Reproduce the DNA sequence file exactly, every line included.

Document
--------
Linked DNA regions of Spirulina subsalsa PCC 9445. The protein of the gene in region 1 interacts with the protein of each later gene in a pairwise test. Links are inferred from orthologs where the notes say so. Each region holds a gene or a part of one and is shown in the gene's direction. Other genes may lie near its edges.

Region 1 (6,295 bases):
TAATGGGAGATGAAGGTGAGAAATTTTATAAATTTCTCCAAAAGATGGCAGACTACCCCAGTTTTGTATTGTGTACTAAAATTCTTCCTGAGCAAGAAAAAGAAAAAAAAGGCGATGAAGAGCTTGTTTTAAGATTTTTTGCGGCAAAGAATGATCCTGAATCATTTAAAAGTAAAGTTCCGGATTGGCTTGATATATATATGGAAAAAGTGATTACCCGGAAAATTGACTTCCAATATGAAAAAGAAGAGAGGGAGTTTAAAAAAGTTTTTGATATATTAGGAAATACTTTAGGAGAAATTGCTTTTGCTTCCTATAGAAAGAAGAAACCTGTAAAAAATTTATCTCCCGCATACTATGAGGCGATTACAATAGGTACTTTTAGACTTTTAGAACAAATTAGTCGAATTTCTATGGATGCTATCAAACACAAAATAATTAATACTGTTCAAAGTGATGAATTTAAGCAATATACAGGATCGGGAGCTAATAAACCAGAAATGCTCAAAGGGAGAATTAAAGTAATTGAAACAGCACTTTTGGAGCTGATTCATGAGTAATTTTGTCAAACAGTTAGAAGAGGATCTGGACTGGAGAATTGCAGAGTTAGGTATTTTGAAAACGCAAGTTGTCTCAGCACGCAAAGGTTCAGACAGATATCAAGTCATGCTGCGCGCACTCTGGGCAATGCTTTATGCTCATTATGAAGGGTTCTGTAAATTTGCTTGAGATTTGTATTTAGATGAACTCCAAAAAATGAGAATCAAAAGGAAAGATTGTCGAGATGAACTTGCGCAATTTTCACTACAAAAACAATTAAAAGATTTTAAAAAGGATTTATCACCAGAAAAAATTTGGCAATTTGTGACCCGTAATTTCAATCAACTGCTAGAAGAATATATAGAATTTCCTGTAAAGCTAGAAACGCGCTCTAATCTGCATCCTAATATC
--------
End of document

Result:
Linked DNA regions of Spirulina subsalsa PCC 9445. The protein of the gene in region 1 interacts with the protein of each later gene in a pairwise test. Links are inferred from orthologs where the notes say so. Each region holds a gene or a part of one and is shown in the gene's direction. Other genes may lie near its edges.

Region 1 (6,295 bases):
TAATGGGAGATGAAGGTGAGAAATTTTATAAATTTCTCCAAAAGATGGCAGACTACCCCAGTTTTGTATTGTGTACTAAAATTCTTCCTGAGCAAGAAAAAGAAAAAAAAGGCGATGAAGAGCTTGTTTTAAGATTTTTTGCGGCAAAGAATGATCCTGAATCATTTAAAAGTAAAGTTCCGGATTGGCTTGATATATATATGGAAAAAGTGATTACCCGGAAAATTGACTTCCAATATGAAAAAGAAGAGAGGGAGTTTAAAAAAGTTTTTGATATATTAGGAAATACTTTAGGAGAAATTGCTTTTGCTTCCTATAGAAAGAAGAAACCTGTAAAAAATTTATCTCCCGCATACTATGAGGCGATTACAATAGGTACTTTTAGACTTTTAGAACAAATTAGTCGAATTTCTATGGATGCTATCAAACACAAAATAATTAATACTGTTCAAAGTGATGAATTTAAGCAATATACAGGATCGGGAGCTAATAAACCAGAAATGCTCAAAGGGAGAATTAAAGTAATTGAAACAGCACTTTTGGAGCTGATTCATGAGTAATTTTGTCAAACAGTTAGAAGAGGATCTGGACTGGAGAATTGCAGAGTTAGGTATTTTGAAAACGCAAGTTGTCTCAGCACGCAAAGGTTCAGACAGATATCAAGTCATGCTGCGCGCACTCTGGGCAATGCTTTATGCTCATTATGAAGGGTTCTGTAAATTTGCTTGAGATTTGTATTTAGATGAACTCCAAAAAATGAGAATCAAAAGGAAAGATTGTCGAGATGAACTTGCGCAATTTTCACTACAAAAACAATTAAAAGATTTTAAAAAGGATTTATCACCAGAAAAAATTTGGCAATTTGTGACCCGTAATTTCAATCAACTGCTAGAAGAATATATAGAATTTCCTGTAAAGCTAGAAACGCGCTCTAATCTGCATCCTAATATC